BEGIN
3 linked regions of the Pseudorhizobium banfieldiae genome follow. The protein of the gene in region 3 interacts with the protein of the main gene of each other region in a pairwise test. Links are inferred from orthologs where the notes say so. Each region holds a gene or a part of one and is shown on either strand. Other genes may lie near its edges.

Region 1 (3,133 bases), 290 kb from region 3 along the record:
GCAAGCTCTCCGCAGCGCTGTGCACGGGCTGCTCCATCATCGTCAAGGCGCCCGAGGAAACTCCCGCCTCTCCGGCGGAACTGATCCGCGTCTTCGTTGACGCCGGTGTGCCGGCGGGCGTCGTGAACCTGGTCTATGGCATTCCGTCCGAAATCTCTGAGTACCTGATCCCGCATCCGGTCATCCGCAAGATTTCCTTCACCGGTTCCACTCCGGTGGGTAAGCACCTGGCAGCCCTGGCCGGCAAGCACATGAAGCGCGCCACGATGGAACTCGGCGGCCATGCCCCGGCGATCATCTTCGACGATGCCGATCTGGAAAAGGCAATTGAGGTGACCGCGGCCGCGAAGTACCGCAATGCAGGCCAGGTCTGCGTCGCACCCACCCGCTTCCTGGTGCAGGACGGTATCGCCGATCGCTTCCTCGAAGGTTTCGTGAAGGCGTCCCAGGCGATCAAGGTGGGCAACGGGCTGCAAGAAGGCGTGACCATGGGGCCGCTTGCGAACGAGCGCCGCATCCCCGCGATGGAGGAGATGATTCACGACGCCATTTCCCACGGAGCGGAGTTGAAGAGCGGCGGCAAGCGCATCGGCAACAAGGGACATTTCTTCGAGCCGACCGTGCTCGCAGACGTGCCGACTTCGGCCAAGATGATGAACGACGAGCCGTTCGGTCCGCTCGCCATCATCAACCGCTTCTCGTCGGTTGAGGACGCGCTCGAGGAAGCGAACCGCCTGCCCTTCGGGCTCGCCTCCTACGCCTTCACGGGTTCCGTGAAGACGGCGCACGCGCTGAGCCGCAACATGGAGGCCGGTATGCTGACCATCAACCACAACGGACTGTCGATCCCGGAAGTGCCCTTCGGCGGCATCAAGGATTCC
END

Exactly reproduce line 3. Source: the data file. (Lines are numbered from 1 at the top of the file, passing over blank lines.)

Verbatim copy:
GCAAGCTCTCCGCAGCGCTGTGCACGGGCTGCTCCATCATCGTCAAGGCGCCCGAGGAAACTCCCGCCTCTCCGGCGGAACTGATCCGCGTCTTCGTTGACGCCGGTGTGCCGGCGGGCGTCGTGAACCTGGTCTATGGCATTCCGTCCGAAATCTCTGAGTACCTGATCCCGCATCCGGTCATCCGCAAGATTTCCTTCACCGGTTCCACTCCGGTGGGTAAGCACCTGGCAGCCCTGGCCGGCAAGCACATGAAGCGCGCCACGATGGAACTCGGCGGCCATGCCCCGGCGATCATCTTCGACGATGCCGATCTGGAAAAGGCAATTGAGGTGACCGCGGCCGCGAAGTACCGCAATGCAGGCCAGGTCTGCGTCGCACCCACCCGCTTCCTGGTGCAGGACGGTATCGCCGATCGCTTCCTCGAAGGTTTCGTGAAGGCGTCCCAGGCGATCAAGGTGGGCAACGGGCTGCAAGAAGGCGTGACCATGGGGCCGCTTGCGAACGAGCGCCGCATCCCCGCGATGGAGGAGATGATTCACGACGCCATTTCCCACGGAGCGGAGTTGAAGAGCGGCGGCAAGCGCATCGGCAACAAGGGACATTTCTTCGAGCCGACCGTGCTCGCAGACGTGCCGACTTCGGCCAAGATGATGAACGACGAGCCGTTCGGTCCGCTCGCCATCATCAACCGCTTCTCGTCGGTTGAGGACGCGCTCGAGGAAGCGAACCGCCTGCCCTTCGGGCTCGCCTCCTACGCCTTCACGGGTTCCGTGAAGACGGCGCACGCGCTGAGCCGCAACATGGAGGCCGGTATGCTGACCATCAACCACAACGGACTGTCGATCCCGGAAGTGCCCTTCGGCGGCATCAAGGATTCC